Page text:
Using Wildcard Cert with Elasticsearch

We have a public CA wildcard cert that I want to use with elasticsearch. I have the cert and elasticsearch configured, but when I run elasticsearch, it fails because I don't have the IP address of the Elasticsearch server as a SAN. Is it possible to have it only check the hostname and not the IP as well?

What fails? Please include the complete error and say where you are getting it from and after doing what.
Do you have more than one node in your ES cluster?
Are you talking about inter node communication?
Are you talking about Kibana connecting to ES?
Are you talking about your browser connecting to Kibana?
Are you talking about your browser connecting to the elasticsearch endpoint on HTTP port 9200 on a node of your ES cluster?
Are you talking about a transport client connecting to a node of your ES cluster on the transport port 9300.

Without more info we could start to assume a bunch of things but your question is currently a bit confusing because you say you want IT to verify via hostname and not IP but we don’t know what IT actually is. Also if your talking about inter node communication, usually if the cert doesn’t have the IPs what you do is you set: : certificate

as per:

But it’s not so it uses hostnames, it is so that the certificate is checked to see if its signed by a valid authority. ( which means one present in the trust store )

Say more, it’ll be easier to point you to the relevant doc with context and help.

Ya that was pretty vague....

I configured Elasticsearch with security and SSL enabled (elasticsearch.yml shown at the bottom of post). Elasticsearch starts up and runs fine, however, when I run elasticsearch-setup-passwords interactive, I get the below error. I've scrubbed sensitive data from the error and elasticsearch.yml. The certificate in use is a publicly signed cert from DigiCert, so I assumed I didn't need to set *.ssl.certificate_authorities settings

D:\7.2\bin>elasticsearch-setup-passwords interactive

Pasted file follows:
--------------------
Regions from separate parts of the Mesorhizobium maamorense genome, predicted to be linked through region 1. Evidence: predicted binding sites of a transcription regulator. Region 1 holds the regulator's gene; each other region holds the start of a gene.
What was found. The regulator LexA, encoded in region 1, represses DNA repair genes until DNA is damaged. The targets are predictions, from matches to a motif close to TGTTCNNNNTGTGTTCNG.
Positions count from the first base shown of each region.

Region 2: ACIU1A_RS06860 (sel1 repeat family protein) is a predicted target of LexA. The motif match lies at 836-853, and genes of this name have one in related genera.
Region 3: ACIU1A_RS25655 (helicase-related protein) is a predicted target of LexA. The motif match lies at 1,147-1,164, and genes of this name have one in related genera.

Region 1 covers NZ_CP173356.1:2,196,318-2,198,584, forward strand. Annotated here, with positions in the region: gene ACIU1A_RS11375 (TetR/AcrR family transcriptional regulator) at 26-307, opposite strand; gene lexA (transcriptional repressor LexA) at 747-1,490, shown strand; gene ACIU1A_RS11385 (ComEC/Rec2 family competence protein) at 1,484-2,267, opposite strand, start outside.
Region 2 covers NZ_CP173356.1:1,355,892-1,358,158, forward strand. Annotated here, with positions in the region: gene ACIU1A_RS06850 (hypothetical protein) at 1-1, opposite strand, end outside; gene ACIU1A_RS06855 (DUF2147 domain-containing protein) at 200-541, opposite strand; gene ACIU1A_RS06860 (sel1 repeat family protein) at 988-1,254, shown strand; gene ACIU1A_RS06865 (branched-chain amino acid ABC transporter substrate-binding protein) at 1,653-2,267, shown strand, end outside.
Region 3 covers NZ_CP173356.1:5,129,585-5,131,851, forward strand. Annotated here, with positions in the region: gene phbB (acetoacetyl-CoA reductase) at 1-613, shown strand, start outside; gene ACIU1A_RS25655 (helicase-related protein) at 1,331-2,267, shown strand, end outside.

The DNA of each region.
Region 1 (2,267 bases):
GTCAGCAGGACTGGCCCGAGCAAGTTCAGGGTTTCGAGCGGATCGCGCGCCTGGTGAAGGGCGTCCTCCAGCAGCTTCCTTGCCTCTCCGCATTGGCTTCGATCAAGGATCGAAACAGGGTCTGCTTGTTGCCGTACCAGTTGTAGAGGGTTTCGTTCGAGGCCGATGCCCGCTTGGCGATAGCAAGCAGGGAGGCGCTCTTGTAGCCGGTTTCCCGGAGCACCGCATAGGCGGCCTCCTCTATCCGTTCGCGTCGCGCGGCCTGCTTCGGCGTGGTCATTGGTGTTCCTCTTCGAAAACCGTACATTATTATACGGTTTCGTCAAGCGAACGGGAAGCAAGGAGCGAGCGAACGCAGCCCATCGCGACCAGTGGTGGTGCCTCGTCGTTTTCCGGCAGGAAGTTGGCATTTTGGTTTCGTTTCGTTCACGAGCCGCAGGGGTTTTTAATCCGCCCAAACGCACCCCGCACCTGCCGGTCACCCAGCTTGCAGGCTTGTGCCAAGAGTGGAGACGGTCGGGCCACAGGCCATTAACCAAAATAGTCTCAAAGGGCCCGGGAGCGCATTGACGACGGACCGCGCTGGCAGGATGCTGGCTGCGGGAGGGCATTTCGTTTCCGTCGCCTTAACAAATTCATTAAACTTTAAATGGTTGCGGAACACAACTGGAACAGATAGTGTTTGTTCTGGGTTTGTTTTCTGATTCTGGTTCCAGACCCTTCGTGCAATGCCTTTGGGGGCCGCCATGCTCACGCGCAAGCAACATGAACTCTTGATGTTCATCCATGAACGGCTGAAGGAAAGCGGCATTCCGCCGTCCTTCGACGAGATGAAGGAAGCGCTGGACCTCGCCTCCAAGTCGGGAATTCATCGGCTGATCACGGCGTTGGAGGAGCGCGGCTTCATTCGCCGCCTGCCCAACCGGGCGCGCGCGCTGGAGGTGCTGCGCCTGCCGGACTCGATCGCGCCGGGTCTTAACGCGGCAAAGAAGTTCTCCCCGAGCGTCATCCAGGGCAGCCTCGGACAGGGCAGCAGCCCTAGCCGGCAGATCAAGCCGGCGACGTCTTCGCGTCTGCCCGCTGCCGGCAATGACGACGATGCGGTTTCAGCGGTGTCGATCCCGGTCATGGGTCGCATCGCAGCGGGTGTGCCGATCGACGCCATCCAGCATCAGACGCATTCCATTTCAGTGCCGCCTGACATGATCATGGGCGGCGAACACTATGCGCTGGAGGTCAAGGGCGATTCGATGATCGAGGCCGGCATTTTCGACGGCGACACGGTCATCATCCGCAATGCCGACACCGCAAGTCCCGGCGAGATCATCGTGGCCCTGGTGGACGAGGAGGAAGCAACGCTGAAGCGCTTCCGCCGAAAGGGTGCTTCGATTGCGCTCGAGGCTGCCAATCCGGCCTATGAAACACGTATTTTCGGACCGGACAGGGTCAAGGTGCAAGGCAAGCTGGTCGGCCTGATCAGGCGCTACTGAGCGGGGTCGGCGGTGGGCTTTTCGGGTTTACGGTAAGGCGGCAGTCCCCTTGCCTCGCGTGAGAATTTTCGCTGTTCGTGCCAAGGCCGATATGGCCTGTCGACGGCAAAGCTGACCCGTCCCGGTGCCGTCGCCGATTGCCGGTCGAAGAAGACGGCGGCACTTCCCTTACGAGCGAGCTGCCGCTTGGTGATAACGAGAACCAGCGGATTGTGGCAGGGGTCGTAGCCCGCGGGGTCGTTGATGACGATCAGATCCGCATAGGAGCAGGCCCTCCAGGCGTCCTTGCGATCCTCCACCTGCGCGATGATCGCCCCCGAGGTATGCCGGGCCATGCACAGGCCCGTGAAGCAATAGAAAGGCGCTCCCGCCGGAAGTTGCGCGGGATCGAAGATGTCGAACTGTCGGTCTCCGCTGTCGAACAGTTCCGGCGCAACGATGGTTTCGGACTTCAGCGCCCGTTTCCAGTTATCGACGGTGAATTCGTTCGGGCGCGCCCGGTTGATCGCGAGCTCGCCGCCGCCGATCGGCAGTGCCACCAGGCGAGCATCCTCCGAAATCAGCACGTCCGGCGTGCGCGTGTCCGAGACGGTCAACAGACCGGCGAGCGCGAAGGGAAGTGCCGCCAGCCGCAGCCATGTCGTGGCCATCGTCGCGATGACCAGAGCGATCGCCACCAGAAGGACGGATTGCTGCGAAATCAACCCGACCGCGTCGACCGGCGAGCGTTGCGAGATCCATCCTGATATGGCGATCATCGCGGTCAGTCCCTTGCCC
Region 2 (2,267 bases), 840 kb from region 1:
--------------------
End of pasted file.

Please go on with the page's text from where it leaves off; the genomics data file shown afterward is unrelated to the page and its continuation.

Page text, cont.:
SSL connection to https://IPAddress:9200/_security/_authenticate?pretty failed: No subject alternative names matching IP address IPAddress found
Please check the elasticsearch SSL settings under

ERROR: Failed to establish SSL connection to elasticsearch at https://IPAddress:9200/_security/_authenticate?pretty.

bootstrap.memory_lock: true ElasticStack
cluster.initial_master_nodes: [ "fqdn" ]
discovery.seed_hosts: [ "fqdn" ] fqdn
http.port: 9200
transport.tcp.port: 9300 true
node.ingest: true
node.master: true
node.max_local_storage_nodes: 1 fqdn D:\Data\Elasticsearch
path.logs: D:\Logs\Elasticsearch

xpack.license.self_generated.type: basic
xpack.monitoring.collection.enabled: true true false true "pbkdf2_1000" "pbkdf2_1000" "pbkdf2_1000" "pbkdf2_1000" true [ "TLSv1.2" ] [ "TLS_ECDHE_ECDSA_WITH_AES_256_GCM_SHA384", "TLS_ECDHE_ECDSA_WITH_AES_128_GCM_SHA256", "TLS_ECDHE_RSA_WITH_AES_256_GCM_SHA384" ] "d:/7.2/config/certs/elastic.pem" "d:/7.2/config/certs/elastickey.pem" "d:/7.2/config/certs/inca.crt" true "optional" [ "TLSv1.2" ] [ "TLS_ECDHE_ECDSA_WITH_AES_256_GCM_SHA384", "TLS_ECDHE_ECDSA_WITH_AES_128_GCM_SHA256", "TLS_ECDHE_RSA_WITH_AES_256_GCM_SHA384" ] "d:/7.2/config/certs/elastic.pem" "d:/7.2/config/certs/elastickey.pem" "d:/7.2/config/certs/inca.crt"

script.painless.regex.enabled: true

I'm not sure why this isn't working for you - when I have more time I'll see if I can dig into why we're not trying to connect using the FQDN in

You have two option to work around this:

  1. Pass the -url option to elasticsearch-setup-passwords to specify your own URL.